There's something cute about third-graders insisting on sitting next to each other on the bus or a kindergartner declaring that so-and-so is their "girlfriend" or "boyfriend." It's almost always short-lived and typically falls under the category of adorably harmless, right between "bunnies in dinosaur costumes" and "jumping in mud puddles," right? Wrong, says one Texas school. Those little crushes are nothing short of education-derailing "relationships" and could be punishable by after-school detention.
Parents are fuming at a note that threatens students at Holiday Heights Elementary School in Dallas with detention or even a Saturday school session for crushing on their peers. The note, which was sent out by an overzealous first-year principal, calls on parents to curb "distracting" behaviors in their kids, which include but aren't limited to:
- Going steady/dating another student
- Discussion of others dating (boyfriend/girlfriend talk)
- Spreading rumors or messages of "who likes who"
- Showing public displays of affection (holding hands, passing love notes, bringing gifts, etc.)
Far from being on board with quashing behavior that results in what the principal is calling "distractions resulting from the students allowing themselves to get caught up in romantic issues and the drama that follows," some parents — including a former educator — are calling the potential punishment for hand-holding and note-passing "harsh."
After all, young crushes are hardly rare. If your own child is in school already and hasn't had a crush or a case of puppy love yet, hold on, because it's coming soon. It's totally normal for kids to start having romantic feelings that are a strange clash between tummy butterflies and cootie avoidance as young as 5 or 6. Knowing how to handle it can even give you a deer-in-headlights kind of feeling: Do you ignore it? Make light of it? Encourage it? Threaten them with the same punishment they would get for lobbing spitballs if they refuse to knock it off right now?
Here's a hint: not that last one, OK?
Most experts will tell you that the best way to go about navigating the choppy waters of who likes whom is to help your kids understand that what they're feeling is normal, refrain from making them feel like they're doing something wrong and then move on. Your kids eventually will. They'll move right on to the next one over and over again, so if the thought of your child making moon eyes at another kid makes you nervous, you should start coming up with a strategy to cope.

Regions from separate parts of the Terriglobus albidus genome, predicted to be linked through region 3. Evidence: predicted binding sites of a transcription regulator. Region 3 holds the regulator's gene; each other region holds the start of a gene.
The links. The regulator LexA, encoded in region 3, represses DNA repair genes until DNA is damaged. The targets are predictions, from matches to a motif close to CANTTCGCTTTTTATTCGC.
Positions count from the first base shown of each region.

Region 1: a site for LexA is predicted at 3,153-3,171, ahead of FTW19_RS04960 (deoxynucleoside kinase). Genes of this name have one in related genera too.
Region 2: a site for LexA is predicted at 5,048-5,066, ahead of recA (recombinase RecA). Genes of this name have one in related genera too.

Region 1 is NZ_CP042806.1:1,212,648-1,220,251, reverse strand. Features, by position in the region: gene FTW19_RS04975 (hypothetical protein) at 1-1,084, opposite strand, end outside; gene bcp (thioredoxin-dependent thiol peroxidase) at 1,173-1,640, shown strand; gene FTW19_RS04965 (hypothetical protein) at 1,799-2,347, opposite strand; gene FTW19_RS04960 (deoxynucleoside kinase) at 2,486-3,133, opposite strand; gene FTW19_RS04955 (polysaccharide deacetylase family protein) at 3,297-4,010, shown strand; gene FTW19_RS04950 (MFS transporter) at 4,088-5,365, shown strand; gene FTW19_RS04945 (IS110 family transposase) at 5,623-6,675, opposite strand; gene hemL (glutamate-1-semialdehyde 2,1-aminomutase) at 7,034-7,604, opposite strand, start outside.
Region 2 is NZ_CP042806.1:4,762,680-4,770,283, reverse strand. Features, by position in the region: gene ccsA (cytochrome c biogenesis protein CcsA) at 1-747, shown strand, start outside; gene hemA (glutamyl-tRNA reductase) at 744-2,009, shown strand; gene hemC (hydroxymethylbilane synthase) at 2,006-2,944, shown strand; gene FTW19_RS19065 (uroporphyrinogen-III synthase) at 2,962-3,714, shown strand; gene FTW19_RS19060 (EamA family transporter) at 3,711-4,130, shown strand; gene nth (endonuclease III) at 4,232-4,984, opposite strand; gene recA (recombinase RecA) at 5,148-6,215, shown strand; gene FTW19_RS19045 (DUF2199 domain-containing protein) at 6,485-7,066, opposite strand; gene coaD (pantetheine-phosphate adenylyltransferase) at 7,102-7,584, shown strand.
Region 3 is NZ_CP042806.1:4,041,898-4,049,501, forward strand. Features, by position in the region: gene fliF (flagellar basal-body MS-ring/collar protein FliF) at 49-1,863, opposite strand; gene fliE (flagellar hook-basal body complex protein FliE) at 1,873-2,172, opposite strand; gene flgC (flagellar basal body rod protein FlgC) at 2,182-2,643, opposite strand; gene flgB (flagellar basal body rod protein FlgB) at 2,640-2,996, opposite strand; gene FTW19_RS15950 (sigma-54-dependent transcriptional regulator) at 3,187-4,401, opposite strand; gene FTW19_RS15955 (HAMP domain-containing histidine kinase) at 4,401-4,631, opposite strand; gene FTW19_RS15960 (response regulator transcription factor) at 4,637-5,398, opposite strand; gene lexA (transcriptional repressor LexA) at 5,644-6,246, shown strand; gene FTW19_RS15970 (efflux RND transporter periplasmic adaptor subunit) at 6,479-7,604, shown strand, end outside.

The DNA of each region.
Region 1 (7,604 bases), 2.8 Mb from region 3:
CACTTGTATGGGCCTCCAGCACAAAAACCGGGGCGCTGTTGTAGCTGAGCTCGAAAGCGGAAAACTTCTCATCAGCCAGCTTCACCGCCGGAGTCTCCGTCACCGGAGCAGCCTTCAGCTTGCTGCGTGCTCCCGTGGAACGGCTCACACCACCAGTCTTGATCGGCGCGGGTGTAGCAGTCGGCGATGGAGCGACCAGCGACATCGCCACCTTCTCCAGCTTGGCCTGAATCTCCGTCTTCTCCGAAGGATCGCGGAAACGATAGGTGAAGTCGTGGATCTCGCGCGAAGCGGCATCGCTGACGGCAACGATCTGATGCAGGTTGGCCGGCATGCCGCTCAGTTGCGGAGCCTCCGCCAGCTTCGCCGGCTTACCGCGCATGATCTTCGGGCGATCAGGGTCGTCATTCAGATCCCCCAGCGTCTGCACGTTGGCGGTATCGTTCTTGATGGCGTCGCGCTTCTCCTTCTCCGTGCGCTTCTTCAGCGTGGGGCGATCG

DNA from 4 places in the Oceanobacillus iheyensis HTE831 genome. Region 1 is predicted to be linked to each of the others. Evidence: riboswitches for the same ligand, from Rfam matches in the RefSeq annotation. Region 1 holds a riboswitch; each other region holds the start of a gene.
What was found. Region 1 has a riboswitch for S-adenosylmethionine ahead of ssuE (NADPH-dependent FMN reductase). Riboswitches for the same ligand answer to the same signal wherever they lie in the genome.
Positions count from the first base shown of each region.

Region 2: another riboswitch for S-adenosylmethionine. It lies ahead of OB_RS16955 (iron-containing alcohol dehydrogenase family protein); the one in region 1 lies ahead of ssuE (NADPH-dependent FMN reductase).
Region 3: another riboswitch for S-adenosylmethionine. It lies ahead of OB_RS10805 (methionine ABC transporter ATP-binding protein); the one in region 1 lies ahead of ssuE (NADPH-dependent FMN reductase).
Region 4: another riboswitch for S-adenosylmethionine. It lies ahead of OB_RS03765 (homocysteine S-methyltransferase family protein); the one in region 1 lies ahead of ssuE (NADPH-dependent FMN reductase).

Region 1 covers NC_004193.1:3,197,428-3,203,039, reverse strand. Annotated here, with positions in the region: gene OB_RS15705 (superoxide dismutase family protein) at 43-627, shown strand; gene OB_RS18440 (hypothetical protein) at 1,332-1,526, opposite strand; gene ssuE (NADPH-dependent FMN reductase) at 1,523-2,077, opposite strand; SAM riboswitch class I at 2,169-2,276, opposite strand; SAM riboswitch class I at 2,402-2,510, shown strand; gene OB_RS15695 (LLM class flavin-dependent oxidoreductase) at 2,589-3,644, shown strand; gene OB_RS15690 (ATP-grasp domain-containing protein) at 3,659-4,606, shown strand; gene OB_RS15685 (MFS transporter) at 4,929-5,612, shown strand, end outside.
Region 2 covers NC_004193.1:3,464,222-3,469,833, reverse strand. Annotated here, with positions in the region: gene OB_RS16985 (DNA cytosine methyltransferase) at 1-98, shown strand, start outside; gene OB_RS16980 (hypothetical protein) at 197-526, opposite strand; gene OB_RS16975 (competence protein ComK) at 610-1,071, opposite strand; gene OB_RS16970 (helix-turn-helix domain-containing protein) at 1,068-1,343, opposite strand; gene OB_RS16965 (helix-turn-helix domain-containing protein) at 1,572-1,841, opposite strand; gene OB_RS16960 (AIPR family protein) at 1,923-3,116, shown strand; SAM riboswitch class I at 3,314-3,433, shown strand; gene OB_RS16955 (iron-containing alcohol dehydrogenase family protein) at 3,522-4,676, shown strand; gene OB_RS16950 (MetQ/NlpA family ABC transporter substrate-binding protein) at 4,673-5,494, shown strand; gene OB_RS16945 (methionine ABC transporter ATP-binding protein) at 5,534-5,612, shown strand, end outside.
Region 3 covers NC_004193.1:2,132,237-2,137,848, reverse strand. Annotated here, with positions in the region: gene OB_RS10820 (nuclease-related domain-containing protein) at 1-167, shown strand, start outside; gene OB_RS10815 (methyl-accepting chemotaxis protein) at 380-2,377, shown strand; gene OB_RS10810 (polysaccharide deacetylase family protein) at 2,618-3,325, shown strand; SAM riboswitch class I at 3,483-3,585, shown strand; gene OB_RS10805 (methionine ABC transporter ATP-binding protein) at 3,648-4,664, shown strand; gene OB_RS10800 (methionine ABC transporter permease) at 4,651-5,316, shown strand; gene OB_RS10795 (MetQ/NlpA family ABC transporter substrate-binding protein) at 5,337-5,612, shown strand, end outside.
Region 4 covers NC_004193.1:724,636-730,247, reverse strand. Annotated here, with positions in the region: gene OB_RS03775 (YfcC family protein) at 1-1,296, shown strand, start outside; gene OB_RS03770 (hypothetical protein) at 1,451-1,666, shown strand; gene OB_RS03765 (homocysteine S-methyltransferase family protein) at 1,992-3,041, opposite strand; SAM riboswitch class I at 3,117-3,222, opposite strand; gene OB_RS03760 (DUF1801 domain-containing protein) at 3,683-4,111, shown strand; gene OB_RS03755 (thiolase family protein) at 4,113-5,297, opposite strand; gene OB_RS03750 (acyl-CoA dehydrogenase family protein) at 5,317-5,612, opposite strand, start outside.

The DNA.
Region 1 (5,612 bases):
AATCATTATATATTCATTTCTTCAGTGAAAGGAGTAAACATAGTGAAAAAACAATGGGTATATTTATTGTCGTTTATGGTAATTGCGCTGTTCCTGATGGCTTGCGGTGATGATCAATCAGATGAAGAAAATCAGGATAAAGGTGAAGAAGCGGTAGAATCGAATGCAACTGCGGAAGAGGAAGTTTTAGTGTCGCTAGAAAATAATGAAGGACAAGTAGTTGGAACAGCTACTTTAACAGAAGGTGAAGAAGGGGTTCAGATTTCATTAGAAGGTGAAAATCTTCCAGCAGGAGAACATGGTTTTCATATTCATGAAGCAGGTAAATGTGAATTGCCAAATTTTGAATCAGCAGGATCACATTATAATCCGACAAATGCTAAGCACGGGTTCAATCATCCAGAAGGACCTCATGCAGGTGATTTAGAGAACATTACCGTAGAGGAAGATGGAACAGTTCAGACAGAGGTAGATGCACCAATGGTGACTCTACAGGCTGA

We think we can all agree that while the principal's heart might be in the right place — he's only trying to keep the school day on track, after all — his execution is both wrongheaded and futile.
First, it's pretty much a case study in how not to react when two little kids like each other. For instance, where he encourages parents to "remind [kids] that although it is okay to play with all kids, it is NOT okay to be 'going out/dating' or talking about this in elementary school."
That's a distinction that kids just don't necessarily have the capacity to draw. Like it or not, by treating normal behavior like it's wrong or inappropriate is going to mess with little heads.
Second, it's hard to think of a more futile pursuit. Telling little kids to stop crushing on one another and giggling about it is like trying to command the sun to stand still. You can do it, but you're going to look nuts in the process. You're going to feel nuts. School is primarily a learning space, but it's also an agent for social development. It should be that way, and it's one of the many things parents consider when they're deciding to put their kid in public school.
As long as the learning is happening, it may not be worth it to get too up in arms if fourth-graders are asking their peers to check the appropriate hand-drawn box on a "do you like me?" note, planning their future on a MASH board or founding an elementary chapter of the PEN15 club.
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